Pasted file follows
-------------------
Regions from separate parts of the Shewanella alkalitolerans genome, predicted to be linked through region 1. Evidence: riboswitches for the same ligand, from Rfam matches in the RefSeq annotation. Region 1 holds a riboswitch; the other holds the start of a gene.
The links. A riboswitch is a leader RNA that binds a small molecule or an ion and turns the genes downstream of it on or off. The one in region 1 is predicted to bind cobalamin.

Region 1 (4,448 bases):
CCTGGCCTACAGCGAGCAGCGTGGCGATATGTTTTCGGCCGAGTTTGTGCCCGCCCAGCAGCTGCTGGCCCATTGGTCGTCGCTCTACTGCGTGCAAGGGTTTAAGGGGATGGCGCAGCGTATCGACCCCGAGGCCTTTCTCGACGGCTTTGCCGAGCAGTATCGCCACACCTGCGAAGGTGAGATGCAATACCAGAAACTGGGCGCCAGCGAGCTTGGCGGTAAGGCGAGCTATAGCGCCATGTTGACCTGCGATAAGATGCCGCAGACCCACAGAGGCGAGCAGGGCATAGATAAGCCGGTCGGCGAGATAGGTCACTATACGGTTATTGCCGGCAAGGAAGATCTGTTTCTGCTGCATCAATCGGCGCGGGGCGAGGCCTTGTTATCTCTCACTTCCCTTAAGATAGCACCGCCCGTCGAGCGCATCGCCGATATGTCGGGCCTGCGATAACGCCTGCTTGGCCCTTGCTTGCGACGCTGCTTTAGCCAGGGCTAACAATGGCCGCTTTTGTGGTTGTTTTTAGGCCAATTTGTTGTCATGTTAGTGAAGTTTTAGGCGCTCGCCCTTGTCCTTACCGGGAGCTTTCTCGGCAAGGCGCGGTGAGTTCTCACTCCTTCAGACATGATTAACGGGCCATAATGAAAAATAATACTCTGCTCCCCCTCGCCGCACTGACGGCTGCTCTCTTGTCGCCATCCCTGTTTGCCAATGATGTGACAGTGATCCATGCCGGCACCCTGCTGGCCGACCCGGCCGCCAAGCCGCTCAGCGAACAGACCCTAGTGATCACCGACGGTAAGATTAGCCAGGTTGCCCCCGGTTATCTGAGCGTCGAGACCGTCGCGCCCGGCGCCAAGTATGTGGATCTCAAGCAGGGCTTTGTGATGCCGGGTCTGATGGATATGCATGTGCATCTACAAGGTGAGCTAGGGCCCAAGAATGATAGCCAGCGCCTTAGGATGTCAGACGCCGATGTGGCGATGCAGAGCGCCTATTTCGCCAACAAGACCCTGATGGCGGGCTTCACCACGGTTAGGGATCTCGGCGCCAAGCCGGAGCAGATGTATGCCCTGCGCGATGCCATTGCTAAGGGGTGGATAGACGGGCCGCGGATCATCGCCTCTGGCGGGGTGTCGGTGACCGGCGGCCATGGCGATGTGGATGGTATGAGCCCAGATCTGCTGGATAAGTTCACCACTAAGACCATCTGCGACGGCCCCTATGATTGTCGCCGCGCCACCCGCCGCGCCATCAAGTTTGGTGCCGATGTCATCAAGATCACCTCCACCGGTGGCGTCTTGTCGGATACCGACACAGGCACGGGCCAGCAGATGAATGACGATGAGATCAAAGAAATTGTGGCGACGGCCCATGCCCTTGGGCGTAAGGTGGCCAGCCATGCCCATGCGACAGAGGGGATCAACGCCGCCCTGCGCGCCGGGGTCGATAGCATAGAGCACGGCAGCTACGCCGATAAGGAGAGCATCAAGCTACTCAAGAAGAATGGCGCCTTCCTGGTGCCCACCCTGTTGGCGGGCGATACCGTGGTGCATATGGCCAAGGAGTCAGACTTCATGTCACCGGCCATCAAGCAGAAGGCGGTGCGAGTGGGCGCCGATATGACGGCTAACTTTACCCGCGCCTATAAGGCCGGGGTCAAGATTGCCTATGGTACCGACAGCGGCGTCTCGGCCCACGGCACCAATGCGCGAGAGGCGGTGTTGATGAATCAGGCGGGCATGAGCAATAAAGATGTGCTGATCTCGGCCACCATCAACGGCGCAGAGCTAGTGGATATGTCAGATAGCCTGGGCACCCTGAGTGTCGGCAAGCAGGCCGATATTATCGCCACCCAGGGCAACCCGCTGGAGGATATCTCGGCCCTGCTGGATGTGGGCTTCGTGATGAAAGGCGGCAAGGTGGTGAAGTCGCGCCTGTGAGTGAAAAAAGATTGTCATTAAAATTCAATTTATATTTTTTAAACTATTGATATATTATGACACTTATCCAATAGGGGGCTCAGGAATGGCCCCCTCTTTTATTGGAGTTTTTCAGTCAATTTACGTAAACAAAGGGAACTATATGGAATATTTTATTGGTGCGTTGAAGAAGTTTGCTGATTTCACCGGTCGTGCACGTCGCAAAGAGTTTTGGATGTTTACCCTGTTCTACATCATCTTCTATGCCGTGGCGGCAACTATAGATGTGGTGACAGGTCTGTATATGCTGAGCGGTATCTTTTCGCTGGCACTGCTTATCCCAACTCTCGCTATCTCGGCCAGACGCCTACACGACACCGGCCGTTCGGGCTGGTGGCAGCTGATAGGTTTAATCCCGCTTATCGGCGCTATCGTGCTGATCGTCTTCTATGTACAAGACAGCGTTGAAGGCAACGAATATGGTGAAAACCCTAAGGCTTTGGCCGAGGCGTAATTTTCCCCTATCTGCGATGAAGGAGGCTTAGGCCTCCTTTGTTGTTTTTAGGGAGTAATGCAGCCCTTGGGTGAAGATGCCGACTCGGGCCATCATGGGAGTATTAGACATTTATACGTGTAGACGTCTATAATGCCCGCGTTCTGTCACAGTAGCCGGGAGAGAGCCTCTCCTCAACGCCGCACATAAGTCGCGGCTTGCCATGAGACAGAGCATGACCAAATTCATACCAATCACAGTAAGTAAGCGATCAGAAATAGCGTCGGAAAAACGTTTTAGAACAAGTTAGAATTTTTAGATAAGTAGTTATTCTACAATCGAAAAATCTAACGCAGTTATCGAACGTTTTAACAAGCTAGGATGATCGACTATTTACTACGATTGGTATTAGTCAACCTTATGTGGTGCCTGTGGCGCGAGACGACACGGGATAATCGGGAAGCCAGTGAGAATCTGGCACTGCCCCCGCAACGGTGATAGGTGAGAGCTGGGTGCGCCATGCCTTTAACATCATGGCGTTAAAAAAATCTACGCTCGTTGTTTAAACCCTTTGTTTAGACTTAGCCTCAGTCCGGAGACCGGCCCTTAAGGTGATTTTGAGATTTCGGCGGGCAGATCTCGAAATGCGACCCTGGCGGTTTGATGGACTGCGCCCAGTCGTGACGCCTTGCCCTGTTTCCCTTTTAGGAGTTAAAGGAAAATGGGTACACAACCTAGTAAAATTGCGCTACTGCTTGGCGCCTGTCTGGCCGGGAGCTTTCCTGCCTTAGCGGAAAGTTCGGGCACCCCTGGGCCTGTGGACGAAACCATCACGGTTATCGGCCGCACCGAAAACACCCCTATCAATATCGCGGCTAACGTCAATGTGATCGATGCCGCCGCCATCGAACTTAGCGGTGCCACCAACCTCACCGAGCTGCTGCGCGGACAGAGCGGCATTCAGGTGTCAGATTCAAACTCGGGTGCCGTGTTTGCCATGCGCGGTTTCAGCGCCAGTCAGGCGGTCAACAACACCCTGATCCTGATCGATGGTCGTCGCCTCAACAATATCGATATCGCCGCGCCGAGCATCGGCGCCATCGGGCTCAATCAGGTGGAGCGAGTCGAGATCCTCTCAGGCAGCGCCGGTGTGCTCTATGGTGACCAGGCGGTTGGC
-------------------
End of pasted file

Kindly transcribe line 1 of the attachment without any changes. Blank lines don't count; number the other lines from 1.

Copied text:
Regions from separate parts of the Shewanella alkalitolerans genome, predicted to be linked through region 1. Evidence: riboswitches for the same ligand, from Rfam matches in the RefSeq annotation. Region 1 holds a riboswitch; the other holds the start of a gene.